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Electrical Stimulation

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Electrical stimulation is a therapeutic procedure that involves sending mild electrical pulses through the skin to help stimulate injured muscles or nerves and accelerate recovery by relieving pain and other symptoms.

How Does Electrical Stimulation Work?

Electrical stimulation uses electrical pulses that mimic signals coming from neurons to target muscles, forcing them to contract. These repeated muscle contractions help to improve blood flow, increase strength, and repair injured muscles.

Electrical stimulation that focuses on pain relief sends signals targeting the nerves, rather than the muscles, to block pain receptors traveling from the nerves to the brain.

Forms of Electrical Stimulation

Transcutaneous electrical nerve stimulation (TENS) is used to provide relief for chronic and acute pain. The physical therapist will place electrodes on the skin near the source of pain and adjust the settings of the device sending the electrical pulses. The signals will then travel through nerve fibers to block or minimize pain signals traveling to the brain.

Electrical muscle stimulation (EMS) involves forcing the muscles to contract. This form of electrical stimulation can help improve muscle strength if the patient also attempts to contract the muscle simultaneously.

Other forms of electrical stimulation include:

  • Electrical stimulation for tissue repair (ESTR). Helps improve circulation, minimize swelling, and accelerate wound healing.
  • Interferential current (IFC). Stimulates nerves to alleviate pain.
  • Neuromuscular electrical stimulation (NMES). Stimulates nerves to restore muscle function and strength, prevent muscle atrophy, and minimize muscle spasms.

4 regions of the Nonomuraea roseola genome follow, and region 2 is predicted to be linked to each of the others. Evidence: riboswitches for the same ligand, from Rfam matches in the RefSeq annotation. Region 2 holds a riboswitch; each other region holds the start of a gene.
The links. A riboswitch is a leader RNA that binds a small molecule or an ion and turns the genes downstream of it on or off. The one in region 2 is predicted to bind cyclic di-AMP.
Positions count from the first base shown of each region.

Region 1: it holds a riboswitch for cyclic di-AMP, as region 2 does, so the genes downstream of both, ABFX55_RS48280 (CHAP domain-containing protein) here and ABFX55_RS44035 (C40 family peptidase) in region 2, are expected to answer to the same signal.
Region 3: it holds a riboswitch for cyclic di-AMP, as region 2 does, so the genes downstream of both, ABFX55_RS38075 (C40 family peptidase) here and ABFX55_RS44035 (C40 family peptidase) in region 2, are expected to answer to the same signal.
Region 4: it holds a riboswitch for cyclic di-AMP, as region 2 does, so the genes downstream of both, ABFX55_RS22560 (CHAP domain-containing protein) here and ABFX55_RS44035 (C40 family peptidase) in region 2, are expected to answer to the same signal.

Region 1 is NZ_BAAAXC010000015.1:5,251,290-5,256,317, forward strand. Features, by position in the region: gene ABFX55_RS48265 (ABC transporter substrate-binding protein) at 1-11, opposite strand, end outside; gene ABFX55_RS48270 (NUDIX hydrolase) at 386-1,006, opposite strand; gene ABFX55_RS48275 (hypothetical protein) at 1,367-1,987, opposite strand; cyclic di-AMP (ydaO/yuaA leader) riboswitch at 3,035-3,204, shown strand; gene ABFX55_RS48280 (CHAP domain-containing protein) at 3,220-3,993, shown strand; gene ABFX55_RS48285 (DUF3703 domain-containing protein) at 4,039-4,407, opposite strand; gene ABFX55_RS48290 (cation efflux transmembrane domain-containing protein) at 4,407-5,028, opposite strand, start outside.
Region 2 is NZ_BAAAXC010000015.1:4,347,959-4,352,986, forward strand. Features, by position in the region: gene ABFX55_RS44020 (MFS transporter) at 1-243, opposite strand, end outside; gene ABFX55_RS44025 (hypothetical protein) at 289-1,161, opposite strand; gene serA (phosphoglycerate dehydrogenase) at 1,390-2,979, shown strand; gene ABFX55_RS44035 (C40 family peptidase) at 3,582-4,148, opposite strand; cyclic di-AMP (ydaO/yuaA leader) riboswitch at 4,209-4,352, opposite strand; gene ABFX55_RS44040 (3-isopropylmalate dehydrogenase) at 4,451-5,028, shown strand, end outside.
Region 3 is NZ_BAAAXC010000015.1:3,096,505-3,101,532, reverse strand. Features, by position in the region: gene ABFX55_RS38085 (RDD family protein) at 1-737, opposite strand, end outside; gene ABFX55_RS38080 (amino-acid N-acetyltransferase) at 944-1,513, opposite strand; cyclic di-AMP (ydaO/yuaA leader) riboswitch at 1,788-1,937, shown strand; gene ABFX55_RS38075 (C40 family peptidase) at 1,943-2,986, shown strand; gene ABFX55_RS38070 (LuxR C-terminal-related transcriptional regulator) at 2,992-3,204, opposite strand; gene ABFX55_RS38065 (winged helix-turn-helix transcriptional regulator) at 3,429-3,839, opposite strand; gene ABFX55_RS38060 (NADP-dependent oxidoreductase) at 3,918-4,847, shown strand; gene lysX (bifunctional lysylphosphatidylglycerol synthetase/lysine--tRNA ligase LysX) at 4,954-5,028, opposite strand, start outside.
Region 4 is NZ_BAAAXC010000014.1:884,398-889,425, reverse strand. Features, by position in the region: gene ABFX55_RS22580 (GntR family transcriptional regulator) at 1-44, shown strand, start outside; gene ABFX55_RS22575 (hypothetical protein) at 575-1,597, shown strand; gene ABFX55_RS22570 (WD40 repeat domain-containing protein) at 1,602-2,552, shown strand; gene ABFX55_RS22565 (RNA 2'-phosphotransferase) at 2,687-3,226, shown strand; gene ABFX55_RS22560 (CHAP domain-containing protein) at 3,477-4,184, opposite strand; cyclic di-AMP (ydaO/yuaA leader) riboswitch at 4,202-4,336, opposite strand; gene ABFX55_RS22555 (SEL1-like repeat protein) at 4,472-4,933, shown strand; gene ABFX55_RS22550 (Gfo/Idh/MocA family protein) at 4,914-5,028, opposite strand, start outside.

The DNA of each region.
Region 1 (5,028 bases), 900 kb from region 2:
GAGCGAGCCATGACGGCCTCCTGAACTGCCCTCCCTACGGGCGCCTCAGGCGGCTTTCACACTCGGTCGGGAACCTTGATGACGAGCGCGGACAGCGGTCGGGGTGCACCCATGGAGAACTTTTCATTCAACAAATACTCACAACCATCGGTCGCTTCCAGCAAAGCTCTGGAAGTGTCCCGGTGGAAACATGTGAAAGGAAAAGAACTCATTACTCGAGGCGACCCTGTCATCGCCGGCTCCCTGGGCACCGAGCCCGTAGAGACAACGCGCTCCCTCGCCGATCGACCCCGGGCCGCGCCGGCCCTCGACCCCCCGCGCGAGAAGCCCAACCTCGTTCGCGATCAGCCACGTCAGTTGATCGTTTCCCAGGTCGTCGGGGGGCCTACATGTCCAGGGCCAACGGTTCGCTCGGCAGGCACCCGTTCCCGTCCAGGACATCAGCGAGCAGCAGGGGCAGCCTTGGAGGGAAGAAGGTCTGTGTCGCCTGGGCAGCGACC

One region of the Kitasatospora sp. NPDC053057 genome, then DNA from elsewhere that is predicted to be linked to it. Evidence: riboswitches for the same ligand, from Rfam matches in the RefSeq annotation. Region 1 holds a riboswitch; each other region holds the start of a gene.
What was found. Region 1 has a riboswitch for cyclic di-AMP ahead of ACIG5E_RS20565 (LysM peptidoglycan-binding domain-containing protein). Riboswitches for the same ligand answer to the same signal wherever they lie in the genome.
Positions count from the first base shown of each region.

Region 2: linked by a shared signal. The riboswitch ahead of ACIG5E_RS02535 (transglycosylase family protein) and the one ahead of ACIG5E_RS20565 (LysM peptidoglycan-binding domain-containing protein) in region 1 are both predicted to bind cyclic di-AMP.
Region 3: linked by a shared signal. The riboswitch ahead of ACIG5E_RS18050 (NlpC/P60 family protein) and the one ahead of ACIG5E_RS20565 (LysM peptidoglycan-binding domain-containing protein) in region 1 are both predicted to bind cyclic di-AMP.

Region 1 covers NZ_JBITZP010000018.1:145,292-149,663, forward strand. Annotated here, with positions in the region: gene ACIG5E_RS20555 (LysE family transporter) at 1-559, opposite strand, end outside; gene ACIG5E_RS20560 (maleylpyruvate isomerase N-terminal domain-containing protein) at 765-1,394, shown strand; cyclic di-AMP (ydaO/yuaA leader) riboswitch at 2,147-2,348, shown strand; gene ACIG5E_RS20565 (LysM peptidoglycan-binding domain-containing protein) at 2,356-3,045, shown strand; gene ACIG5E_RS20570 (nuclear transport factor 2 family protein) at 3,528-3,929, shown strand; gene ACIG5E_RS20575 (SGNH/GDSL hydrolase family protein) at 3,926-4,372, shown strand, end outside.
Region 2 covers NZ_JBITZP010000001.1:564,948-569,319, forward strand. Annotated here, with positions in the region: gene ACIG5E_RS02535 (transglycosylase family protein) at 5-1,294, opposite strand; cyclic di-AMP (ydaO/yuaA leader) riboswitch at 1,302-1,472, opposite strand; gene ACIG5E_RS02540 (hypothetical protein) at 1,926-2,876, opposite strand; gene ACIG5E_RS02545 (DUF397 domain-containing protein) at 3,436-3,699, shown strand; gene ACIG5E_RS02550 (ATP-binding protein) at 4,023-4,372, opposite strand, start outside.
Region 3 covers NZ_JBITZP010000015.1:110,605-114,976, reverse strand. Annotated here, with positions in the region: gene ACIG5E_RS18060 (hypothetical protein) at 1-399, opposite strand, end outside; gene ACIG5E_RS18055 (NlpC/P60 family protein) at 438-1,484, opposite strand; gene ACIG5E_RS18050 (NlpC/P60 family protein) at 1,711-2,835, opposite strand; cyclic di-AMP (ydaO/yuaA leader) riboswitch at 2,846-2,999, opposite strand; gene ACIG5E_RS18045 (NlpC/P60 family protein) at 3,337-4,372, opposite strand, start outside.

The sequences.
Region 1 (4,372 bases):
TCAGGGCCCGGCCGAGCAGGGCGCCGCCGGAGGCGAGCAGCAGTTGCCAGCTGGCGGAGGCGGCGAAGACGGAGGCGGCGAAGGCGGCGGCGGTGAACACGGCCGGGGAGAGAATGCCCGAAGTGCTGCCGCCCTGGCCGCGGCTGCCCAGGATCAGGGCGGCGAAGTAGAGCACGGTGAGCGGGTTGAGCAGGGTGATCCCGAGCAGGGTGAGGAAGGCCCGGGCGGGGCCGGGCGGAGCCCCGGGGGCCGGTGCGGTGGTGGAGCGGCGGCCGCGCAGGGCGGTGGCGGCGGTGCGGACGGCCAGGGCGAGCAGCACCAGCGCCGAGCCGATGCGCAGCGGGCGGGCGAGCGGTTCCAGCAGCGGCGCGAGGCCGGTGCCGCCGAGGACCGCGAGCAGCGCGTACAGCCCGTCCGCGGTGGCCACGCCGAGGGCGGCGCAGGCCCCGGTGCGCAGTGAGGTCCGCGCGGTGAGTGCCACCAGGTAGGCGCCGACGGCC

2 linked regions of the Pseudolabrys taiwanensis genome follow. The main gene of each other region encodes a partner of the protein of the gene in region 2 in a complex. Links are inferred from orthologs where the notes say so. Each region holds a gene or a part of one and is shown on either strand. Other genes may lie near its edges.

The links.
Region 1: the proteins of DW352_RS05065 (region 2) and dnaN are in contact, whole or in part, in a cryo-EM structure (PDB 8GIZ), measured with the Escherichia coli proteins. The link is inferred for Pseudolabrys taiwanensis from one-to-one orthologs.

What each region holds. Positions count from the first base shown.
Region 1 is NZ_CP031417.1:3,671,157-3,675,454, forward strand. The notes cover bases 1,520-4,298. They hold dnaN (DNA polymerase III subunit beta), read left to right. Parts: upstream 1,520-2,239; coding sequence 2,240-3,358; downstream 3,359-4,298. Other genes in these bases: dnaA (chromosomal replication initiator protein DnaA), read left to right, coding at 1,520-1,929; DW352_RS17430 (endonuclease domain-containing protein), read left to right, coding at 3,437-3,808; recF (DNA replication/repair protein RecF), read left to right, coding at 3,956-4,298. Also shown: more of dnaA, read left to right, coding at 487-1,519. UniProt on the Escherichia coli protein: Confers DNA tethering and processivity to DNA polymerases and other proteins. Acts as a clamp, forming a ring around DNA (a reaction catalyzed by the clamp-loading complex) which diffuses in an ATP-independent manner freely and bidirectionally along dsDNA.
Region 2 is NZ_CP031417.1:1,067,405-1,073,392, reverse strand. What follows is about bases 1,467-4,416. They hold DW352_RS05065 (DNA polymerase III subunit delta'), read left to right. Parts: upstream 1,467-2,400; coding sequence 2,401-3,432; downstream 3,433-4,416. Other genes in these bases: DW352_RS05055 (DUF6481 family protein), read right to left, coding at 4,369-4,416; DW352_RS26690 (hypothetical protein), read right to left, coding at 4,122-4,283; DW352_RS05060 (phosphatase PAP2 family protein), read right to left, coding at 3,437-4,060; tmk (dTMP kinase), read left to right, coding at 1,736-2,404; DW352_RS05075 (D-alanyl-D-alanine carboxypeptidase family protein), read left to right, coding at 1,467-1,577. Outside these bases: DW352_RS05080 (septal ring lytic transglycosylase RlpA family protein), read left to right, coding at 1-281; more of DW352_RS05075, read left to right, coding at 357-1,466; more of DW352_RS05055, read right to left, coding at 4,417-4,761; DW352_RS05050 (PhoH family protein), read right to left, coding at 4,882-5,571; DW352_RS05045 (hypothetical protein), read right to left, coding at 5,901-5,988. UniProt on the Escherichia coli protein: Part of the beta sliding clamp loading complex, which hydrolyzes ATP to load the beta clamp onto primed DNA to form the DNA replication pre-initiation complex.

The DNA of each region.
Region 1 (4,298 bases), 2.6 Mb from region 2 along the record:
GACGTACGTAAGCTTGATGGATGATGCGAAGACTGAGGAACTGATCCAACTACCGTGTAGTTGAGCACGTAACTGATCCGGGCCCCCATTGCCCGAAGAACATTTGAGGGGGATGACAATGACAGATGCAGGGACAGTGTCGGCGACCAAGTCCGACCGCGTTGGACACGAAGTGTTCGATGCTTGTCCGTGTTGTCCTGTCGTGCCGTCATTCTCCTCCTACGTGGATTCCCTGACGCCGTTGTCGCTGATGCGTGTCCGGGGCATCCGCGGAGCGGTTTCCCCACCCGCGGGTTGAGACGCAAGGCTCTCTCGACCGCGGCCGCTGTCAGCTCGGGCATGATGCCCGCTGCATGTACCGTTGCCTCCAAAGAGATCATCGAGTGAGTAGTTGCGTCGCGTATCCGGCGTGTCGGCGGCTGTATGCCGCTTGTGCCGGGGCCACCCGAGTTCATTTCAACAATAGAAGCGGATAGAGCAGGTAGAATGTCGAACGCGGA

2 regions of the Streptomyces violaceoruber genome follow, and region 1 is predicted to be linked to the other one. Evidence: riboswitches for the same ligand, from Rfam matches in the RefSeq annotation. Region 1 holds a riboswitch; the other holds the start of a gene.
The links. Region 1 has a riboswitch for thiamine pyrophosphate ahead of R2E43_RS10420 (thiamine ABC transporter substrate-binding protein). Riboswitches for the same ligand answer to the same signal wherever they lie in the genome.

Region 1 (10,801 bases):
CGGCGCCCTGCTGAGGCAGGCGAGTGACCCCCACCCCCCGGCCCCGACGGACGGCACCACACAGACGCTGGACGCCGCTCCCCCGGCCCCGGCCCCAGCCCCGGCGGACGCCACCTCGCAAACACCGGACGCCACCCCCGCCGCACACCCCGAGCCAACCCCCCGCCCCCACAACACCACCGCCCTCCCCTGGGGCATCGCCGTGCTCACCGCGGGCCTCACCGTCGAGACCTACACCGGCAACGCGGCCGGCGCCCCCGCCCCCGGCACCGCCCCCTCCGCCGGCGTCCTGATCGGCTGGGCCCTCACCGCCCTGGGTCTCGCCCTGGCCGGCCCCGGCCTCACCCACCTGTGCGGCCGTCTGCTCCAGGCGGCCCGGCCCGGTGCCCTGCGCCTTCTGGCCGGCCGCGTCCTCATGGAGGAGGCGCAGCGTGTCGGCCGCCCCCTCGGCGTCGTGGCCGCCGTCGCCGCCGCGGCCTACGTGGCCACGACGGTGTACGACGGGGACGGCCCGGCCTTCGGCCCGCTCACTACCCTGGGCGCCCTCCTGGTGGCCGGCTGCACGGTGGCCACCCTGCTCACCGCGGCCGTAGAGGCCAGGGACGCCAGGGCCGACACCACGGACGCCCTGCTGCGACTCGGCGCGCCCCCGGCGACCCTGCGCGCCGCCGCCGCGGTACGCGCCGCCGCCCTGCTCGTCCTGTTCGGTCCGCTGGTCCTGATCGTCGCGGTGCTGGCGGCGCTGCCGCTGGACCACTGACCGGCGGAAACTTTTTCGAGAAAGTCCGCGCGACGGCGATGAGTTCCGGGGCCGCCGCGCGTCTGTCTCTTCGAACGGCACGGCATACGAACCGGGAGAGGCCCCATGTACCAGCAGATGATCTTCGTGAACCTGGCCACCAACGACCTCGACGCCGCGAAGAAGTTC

• Functional electrical stimulation (FES). Involves implanting a unit in the body to deliver long-term muscle stimulation with the goal of preserving function and motor skills.
  • Spinal cord stimulation (SCS). Involves using an implantable device to relieve pain.
  • Iontophoresis. Delivers ionically charged medication to tissue to accelerate healing.
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Who Needs Electrical Stimulation?

Patients with the following conditions and symptoms may benefit from electrical stimulation:

  • Cancer-related pain
  • Back pain
  • Fibromyalgia
  • Dysphagia (difficulty swallowing)
  • Joint pain
  • Arthritis
  • Nerve inflammation

The Risks of Electrical Stimulation

Electrical stimulation may cause mild skin irritation in the treatment area where the electrodes are placed.

A more serious health risk is posed to the heart. Electrical stimulation may interfere with pacemakers and other implantable heart devices. Patients should speak to their doctor to find out if they qualify for electrical stimulation.

What to Expect During Electrical Stimulation

The physical therapist begins by attaching electrodes to small sticky pads, which are placed on the skin. Several electrodes are placed around the treatment area and wires from the electrical stimulation device are attached to the pads.

The settings of the device will be adjusted to ensure the patient is receiving a proper level of electrical stimulation. The pulses will stimulate the body to produce natural pain-relieving chemicals, called endorphins.

Electrical stimulation is typically not a first-line treatment. Instead, it is used in conjunction with other physical therapy treatment options. The results of electrical stimulation treatment will vary depending on the patient’s condition and some patients may require multiple sessions to achieve pain relief.

Electrical stimulation is most effective in treating weakened or atrophied muscles and healing muscles after an injury or surgery.

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At OC Physical Therapy, patients receive a customized treatment plan to help them fully recover from injuries and overuse. Our dedicated team of physical therapists seeks to provide you with better overall health through quality care.
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